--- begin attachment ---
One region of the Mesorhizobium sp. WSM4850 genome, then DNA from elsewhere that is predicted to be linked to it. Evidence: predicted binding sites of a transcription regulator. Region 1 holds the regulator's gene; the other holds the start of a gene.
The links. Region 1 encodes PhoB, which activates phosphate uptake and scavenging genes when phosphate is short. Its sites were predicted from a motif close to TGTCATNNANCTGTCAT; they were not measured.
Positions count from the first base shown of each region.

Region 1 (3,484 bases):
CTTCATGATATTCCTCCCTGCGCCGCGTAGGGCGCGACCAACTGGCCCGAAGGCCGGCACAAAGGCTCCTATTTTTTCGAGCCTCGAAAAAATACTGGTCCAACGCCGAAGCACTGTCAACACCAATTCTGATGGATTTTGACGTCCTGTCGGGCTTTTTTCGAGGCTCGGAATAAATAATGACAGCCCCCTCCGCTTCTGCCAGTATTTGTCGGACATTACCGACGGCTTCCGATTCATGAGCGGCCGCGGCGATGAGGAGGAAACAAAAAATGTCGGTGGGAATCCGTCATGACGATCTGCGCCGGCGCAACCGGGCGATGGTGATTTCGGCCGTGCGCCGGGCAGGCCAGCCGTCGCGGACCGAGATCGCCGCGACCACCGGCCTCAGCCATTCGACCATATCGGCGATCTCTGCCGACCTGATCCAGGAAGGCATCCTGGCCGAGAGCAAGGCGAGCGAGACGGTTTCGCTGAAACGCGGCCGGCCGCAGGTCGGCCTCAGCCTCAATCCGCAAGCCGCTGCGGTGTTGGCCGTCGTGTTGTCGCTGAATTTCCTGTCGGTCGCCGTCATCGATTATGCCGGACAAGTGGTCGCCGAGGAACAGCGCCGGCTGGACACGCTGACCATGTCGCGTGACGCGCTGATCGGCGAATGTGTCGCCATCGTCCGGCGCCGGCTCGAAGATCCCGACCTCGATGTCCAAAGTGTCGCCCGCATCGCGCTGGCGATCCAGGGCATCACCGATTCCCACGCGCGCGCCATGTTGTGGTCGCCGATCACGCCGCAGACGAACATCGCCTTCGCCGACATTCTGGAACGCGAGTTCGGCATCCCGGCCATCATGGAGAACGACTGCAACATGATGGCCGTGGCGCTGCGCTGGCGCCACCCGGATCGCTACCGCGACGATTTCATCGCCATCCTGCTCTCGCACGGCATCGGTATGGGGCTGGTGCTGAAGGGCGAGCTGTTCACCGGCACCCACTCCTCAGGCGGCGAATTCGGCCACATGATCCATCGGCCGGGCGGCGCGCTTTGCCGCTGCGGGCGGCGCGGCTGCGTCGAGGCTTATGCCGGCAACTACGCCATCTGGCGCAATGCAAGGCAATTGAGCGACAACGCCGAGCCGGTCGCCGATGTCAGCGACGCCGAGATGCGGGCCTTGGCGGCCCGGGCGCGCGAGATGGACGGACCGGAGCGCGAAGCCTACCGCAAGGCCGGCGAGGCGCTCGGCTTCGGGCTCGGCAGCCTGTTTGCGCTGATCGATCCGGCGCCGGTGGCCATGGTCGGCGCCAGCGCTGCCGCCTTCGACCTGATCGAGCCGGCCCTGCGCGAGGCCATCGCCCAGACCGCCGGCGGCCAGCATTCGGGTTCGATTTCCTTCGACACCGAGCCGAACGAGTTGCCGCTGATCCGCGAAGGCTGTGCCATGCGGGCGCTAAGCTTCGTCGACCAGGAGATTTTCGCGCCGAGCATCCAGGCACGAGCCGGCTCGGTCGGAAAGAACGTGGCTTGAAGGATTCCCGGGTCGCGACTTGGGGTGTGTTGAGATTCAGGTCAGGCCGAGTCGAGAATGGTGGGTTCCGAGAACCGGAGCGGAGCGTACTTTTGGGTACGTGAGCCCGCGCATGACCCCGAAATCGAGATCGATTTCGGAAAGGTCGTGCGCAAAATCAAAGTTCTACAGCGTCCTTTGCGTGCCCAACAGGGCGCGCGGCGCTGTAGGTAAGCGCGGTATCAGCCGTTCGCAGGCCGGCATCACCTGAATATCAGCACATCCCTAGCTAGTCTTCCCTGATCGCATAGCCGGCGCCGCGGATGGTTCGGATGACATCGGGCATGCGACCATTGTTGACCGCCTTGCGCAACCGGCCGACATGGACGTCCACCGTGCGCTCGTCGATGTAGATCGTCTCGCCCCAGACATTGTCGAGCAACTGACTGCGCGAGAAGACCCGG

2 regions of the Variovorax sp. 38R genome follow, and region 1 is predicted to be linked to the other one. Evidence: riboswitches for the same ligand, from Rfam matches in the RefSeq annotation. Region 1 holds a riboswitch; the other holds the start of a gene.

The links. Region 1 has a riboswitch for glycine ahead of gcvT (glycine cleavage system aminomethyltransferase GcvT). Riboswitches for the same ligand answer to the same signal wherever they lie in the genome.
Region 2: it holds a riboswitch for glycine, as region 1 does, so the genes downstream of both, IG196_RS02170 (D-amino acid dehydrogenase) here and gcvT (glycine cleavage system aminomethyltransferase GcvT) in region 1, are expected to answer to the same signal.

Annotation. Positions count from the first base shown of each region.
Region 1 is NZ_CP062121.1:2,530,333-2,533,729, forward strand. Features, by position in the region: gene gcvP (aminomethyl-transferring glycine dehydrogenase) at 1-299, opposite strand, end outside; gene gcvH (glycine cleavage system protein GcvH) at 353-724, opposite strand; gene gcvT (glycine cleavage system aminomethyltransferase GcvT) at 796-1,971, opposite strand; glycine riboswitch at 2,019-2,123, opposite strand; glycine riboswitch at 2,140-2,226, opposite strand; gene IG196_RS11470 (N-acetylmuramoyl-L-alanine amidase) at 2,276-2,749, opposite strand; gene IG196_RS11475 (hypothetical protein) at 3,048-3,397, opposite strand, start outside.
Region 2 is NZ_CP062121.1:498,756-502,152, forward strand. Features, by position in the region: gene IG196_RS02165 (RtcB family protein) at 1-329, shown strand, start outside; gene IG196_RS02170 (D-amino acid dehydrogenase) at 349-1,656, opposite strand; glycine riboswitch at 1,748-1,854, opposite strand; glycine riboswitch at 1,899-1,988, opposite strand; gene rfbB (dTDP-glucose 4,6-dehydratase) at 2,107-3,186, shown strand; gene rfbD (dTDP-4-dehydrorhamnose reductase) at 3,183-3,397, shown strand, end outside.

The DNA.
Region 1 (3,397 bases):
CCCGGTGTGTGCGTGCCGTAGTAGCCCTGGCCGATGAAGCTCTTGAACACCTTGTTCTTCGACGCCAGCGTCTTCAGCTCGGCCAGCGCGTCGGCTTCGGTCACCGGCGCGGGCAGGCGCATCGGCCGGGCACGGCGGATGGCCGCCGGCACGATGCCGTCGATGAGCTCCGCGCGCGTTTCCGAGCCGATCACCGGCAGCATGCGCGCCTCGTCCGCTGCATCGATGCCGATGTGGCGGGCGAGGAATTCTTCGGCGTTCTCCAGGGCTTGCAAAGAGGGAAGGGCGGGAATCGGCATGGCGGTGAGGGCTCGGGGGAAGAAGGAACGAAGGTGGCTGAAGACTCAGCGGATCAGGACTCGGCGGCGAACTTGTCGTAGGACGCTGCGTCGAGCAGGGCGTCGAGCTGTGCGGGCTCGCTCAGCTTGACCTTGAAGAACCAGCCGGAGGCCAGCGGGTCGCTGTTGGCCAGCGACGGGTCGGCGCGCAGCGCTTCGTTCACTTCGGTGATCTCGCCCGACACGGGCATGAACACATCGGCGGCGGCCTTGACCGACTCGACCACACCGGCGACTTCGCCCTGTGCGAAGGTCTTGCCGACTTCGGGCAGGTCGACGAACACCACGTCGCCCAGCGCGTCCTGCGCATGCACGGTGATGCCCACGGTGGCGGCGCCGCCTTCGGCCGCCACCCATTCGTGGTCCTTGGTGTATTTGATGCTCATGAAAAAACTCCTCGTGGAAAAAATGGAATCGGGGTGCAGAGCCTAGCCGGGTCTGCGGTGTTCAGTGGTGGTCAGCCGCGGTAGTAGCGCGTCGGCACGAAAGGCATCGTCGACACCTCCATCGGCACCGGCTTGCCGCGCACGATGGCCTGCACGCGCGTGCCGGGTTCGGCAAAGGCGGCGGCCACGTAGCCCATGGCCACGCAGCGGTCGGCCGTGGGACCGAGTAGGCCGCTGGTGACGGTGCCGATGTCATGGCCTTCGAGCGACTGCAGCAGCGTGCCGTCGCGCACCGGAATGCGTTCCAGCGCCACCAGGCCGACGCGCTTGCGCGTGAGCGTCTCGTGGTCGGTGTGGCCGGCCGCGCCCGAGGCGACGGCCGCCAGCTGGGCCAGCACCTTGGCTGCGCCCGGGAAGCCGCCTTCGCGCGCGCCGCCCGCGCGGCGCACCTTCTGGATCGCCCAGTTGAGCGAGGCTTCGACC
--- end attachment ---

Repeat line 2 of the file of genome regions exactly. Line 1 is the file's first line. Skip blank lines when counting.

The links. Region 1 encodes PhoB, which activates phosphate uptake and scavenging genes when phosphate is short. Its sites were predicted from a motif close to TGTCATNNANCTGTCAT; they were not measured.